Australian fiction bestsellers: June

  1. Boy Swallows Universe (Trent Dalton, Fourth Estate)
  2. The Tattooist of Auschwitz (Heather Morris, Echo Publishing)
  3. The Lost Man (Jane Harper, Pan)
  4. Nine Perfect Strangers (Liane Moriarty, Macmillan)
  5. Wildflower Ridge (Maya Linnell, Allen & Unwin)
  6. The Dry (Jane Harper, Pan)
  7. Bridge of Clay (Markus Zusak, Picador)
  8. The Nowhere Child (Christian White, Affirm Press)
  9. The Forgotten Letters of Esther Durrant (Kayte Nunn, Hachette)
  10. Big Little Lies (Liane Moriarty, Pan)

Australian nonfiction bestsellers: June

  1. The Barefoot Investor (Scott Pape, John Wiley)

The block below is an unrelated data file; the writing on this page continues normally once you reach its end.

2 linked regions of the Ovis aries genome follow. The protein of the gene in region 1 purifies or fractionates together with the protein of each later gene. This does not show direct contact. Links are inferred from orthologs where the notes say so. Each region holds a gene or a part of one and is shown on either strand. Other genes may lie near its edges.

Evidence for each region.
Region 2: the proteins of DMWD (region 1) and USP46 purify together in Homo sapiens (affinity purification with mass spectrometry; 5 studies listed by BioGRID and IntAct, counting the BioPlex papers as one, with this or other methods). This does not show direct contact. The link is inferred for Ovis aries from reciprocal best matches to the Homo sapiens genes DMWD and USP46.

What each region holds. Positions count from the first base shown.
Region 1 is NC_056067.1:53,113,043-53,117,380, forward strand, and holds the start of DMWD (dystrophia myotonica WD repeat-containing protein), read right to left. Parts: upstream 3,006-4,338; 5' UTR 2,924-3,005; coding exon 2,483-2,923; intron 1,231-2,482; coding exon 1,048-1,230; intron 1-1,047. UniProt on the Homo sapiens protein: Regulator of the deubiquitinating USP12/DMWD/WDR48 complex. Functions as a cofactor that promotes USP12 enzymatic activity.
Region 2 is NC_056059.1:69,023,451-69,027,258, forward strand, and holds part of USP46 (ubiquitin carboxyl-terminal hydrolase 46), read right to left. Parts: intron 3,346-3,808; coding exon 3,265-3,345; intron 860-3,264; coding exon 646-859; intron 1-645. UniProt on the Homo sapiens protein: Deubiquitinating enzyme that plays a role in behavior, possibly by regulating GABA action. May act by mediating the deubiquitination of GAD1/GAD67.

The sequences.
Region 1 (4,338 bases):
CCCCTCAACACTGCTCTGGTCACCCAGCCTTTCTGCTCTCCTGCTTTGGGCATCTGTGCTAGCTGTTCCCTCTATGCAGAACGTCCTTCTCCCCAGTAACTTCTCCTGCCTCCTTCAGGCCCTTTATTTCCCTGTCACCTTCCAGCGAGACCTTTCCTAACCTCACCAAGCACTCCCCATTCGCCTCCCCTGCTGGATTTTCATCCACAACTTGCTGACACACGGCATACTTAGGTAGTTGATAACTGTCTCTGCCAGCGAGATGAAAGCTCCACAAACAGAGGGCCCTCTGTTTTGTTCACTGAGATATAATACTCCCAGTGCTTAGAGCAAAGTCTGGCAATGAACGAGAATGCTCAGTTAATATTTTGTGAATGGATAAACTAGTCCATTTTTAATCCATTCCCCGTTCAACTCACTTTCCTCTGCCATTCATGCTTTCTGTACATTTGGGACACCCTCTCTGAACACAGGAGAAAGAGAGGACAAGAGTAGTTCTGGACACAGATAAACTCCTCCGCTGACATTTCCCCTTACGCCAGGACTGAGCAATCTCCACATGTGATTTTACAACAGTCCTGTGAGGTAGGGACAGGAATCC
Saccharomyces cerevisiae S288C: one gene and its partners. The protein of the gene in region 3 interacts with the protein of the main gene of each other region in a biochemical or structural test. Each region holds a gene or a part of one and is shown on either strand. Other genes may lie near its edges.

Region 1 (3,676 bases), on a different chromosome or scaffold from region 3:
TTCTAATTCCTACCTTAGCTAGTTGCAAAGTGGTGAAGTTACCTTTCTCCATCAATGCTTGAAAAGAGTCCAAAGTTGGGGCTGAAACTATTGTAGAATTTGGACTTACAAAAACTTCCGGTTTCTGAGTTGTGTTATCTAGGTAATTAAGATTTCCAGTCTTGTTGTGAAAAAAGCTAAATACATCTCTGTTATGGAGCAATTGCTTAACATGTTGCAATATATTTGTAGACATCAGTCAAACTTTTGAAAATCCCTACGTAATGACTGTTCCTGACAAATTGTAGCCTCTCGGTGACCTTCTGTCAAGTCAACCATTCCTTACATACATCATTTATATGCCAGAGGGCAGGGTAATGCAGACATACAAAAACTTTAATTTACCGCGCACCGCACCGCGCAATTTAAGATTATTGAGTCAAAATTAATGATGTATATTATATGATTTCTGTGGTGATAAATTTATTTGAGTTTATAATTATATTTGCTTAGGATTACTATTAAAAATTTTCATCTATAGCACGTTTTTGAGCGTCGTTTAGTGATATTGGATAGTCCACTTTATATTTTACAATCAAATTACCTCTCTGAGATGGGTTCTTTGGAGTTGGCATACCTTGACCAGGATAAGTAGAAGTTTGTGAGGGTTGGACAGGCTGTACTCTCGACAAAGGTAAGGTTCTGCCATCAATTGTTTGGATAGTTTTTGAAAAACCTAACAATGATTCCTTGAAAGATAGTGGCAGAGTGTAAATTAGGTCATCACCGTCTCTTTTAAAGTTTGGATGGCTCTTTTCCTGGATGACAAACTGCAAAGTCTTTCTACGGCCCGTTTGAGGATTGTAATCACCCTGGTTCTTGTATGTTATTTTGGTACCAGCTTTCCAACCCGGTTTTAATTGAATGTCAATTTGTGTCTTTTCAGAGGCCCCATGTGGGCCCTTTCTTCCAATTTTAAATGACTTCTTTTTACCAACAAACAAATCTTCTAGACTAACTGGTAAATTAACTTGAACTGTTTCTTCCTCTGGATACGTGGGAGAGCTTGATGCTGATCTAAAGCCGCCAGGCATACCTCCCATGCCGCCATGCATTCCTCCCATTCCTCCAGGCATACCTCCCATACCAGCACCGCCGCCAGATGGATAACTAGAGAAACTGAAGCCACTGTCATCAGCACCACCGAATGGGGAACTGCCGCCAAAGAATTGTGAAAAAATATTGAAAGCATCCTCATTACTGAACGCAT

2. Dark Emu (Bruce Pascoe, Magabala Books)
  3. Easy Keto (Pete Evans, Plum)
  4. 4 Ingredients Keto (Kim McCosker, 4 Ingredients)
  5. The Catalpa Rescue (Peter FitzSimons, Hachette)
  6. CSIRO Protein Plus (Jane Bowen & Professor G Brinkworth, Macmillan)
  7. The Barefoot Investor for Families (Scott Pape, HarperCollins)
  8. Any Ordinary Day (Leigh Sales, Hamish Hamilton)
  9. The Erratics (Vicki Laveau-Harvie, HarperCollins)
  10. Slow Cooker Central Family Favourites (Paulene Christie, ABC Books)

© Nielsen BookScan 2019
Period covered: 2­–29 June 2019
Data supplied by Nielsen BookScan’s book sales monitoring system from 1000 retailers nationwide